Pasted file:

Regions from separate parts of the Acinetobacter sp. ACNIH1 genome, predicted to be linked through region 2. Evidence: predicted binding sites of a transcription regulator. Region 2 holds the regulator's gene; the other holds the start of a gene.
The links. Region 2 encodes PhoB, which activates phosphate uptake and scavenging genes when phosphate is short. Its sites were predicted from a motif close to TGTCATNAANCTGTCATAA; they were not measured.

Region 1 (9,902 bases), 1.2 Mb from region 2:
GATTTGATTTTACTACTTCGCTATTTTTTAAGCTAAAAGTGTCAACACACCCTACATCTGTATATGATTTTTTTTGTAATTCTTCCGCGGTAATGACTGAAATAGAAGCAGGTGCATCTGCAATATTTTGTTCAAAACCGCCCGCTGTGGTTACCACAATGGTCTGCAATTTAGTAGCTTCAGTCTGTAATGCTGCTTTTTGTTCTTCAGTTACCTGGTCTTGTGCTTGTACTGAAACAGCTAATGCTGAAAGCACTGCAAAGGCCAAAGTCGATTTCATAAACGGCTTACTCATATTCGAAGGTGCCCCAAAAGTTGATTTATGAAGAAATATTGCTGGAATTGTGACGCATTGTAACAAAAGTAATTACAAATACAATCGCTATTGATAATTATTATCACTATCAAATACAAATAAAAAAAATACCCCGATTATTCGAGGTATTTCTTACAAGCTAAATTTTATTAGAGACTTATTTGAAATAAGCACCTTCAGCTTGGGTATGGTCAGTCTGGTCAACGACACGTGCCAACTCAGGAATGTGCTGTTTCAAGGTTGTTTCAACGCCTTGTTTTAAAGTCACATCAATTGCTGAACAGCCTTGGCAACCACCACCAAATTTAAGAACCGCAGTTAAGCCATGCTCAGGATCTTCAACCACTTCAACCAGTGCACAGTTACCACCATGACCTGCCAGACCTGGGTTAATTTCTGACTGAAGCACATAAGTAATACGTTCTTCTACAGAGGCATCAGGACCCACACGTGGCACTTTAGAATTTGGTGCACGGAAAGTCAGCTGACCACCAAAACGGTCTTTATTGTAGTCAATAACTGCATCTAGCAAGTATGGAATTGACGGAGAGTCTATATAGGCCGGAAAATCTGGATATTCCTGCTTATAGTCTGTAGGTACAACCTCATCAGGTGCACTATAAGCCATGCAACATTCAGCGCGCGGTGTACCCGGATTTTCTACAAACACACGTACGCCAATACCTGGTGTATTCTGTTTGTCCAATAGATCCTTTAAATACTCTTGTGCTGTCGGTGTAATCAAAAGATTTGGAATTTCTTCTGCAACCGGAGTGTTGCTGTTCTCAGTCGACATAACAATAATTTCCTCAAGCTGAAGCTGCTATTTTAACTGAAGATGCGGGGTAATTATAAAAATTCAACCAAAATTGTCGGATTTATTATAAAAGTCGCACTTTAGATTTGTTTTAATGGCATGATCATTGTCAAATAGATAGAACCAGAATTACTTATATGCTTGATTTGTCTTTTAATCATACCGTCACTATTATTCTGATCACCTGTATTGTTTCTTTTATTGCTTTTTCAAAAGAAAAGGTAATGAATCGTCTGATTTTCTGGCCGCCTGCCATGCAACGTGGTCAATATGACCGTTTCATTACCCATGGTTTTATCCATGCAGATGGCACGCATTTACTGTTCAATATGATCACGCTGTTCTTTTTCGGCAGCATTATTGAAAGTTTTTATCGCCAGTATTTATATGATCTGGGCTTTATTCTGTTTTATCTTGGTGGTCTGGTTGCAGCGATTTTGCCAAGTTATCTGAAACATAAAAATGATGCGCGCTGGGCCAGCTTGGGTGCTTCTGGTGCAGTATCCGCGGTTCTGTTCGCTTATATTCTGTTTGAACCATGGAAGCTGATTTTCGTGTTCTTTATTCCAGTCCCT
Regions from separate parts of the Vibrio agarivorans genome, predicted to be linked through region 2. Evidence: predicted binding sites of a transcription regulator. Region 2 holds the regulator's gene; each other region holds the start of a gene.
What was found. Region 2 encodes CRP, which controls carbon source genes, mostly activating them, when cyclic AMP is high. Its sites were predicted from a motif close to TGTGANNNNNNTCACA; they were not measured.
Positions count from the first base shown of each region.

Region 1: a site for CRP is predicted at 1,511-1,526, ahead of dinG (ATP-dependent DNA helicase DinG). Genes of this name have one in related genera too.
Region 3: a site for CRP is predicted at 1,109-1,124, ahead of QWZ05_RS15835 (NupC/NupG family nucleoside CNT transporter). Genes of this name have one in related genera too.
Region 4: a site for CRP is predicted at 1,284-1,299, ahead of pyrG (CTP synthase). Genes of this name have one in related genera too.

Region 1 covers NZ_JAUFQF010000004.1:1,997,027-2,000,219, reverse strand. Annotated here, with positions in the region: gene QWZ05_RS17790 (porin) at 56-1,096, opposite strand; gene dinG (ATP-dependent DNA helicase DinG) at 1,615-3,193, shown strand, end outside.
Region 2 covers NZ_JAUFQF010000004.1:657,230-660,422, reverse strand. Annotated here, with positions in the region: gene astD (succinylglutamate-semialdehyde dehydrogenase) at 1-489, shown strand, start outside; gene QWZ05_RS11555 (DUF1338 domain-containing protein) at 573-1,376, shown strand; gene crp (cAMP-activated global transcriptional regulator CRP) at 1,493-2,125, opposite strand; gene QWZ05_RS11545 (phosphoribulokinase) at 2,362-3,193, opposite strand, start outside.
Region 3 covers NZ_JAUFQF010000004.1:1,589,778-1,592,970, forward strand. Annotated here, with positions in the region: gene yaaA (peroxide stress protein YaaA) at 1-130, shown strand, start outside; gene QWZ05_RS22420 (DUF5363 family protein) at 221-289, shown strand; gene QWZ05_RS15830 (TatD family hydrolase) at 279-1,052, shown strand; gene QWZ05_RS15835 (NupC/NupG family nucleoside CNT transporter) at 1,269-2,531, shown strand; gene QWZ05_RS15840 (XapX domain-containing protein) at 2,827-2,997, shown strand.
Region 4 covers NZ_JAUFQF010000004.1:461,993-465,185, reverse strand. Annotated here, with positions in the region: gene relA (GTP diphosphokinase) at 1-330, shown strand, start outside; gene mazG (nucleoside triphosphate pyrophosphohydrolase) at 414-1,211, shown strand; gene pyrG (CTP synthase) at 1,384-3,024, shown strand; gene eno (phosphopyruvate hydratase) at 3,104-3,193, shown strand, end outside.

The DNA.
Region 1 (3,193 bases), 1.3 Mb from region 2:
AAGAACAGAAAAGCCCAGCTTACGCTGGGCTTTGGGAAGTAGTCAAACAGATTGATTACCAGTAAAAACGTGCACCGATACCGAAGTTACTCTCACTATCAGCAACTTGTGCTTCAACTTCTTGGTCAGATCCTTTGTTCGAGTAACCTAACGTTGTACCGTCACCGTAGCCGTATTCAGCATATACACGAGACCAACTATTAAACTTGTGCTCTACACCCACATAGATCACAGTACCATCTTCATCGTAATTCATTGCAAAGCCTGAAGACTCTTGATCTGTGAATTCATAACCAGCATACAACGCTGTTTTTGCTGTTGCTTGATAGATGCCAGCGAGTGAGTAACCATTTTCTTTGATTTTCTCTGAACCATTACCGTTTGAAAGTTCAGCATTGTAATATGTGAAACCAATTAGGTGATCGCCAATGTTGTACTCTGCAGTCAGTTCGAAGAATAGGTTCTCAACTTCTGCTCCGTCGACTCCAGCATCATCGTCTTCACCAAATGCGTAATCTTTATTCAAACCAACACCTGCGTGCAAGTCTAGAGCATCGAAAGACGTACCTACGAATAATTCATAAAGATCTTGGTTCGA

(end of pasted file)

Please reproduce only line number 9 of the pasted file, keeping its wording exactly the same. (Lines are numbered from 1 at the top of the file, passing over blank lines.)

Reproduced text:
Region 3: a site for CRP is predicted at 1,109-1,124, ahead of QWZ05_RS15835 (NupC/NupG family nucleoside CNT transporter). Genes of this name have one in related genera too.